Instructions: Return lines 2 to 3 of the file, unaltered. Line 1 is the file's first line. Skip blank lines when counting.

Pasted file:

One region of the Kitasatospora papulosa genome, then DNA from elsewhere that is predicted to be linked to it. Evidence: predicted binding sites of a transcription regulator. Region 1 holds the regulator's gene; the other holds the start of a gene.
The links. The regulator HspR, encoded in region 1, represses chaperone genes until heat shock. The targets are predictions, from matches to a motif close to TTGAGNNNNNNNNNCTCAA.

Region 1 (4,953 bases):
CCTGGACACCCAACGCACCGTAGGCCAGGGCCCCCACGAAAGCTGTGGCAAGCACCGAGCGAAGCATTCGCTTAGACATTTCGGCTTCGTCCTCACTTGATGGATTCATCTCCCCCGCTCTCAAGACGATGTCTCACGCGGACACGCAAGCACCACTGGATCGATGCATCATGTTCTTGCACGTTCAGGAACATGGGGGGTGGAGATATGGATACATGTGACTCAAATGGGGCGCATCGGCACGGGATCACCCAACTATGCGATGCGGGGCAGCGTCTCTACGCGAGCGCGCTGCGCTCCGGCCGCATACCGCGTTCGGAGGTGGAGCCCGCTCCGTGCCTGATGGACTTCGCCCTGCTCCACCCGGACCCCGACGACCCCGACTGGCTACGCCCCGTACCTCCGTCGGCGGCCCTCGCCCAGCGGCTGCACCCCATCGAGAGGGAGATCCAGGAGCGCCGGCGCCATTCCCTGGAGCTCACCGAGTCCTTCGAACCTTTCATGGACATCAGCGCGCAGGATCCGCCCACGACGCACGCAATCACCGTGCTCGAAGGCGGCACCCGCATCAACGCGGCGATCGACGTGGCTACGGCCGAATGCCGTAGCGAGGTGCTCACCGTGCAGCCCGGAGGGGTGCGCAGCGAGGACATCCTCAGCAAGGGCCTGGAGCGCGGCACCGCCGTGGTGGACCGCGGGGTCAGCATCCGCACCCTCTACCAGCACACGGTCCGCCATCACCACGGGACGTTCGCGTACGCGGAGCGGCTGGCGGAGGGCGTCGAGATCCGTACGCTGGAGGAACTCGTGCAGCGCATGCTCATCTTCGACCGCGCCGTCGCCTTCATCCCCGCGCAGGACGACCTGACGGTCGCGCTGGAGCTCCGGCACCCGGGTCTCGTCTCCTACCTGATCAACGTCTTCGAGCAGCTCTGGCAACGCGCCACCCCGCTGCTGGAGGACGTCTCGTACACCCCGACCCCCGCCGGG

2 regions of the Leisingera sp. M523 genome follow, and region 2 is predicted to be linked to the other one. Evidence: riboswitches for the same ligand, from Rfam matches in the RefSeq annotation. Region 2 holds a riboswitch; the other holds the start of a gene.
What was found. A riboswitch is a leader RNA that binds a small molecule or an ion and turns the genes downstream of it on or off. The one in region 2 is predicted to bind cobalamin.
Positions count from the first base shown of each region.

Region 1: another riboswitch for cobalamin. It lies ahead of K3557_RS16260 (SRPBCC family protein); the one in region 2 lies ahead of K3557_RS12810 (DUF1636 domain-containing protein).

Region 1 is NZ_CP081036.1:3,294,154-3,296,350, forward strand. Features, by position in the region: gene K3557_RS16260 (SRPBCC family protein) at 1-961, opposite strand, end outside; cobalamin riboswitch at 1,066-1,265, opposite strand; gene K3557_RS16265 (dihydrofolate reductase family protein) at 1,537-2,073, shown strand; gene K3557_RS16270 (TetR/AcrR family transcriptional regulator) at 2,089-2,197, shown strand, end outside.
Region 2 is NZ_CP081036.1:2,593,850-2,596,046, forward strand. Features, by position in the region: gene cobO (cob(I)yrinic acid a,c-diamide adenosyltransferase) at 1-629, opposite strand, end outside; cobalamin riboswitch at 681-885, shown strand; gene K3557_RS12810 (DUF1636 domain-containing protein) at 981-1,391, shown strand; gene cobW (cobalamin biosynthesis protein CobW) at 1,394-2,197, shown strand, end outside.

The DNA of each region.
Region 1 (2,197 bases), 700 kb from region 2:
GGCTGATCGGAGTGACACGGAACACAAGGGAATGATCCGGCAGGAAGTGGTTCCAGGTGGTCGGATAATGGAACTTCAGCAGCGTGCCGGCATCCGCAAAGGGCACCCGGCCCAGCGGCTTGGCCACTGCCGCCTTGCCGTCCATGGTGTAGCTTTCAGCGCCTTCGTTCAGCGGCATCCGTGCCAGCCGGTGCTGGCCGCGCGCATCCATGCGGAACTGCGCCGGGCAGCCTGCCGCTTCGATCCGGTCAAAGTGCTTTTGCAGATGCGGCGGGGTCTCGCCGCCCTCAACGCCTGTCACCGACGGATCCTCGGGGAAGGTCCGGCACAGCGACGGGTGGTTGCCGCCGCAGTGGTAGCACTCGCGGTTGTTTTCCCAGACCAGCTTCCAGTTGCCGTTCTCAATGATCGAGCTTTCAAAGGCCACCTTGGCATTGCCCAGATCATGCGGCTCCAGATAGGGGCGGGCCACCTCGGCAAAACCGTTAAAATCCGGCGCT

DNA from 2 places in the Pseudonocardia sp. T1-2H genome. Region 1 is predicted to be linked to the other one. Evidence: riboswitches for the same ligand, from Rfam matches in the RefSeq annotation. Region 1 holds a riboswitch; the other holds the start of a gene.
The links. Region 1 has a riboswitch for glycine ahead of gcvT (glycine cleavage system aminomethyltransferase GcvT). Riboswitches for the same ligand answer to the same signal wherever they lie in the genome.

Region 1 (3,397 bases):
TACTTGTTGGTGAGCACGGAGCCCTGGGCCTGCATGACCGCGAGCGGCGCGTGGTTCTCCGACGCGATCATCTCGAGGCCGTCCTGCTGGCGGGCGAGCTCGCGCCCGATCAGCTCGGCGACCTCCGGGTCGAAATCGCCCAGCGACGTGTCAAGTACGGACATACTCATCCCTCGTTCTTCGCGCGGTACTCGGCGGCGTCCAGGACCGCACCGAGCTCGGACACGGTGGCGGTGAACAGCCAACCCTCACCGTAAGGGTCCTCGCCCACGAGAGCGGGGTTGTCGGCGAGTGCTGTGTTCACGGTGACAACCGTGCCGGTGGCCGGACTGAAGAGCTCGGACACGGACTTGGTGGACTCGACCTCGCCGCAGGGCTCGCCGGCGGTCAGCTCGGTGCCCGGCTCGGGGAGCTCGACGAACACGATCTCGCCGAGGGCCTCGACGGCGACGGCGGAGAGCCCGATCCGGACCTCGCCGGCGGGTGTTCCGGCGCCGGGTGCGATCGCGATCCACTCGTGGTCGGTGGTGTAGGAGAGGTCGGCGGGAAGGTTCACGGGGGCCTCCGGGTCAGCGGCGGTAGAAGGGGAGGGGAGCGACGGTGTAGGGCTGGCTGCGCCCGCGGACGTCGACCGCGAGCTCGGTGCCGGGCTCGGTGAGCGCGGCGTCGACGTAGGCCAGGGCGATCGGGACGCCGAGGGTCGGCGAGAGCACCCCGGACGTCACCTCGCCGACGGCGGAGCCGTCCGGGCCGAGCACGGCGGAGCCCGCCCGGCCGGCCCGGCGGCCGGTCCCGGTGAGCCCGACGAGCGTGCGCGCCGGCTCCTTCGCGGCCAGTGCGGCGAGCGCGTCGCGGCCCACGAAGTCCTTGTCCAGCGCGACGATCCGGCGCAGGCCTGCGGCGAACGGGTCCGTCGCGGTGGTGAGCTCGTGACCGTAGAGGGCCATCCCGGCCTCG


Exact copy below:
The links. The regulator HspR, encoded in region 1, represses chaperone genes until heat shock. The targets are predictions, from matches to a motif close to TTGAGNNNNNNNNNCTCAA.

Region 1 (4,953 bases):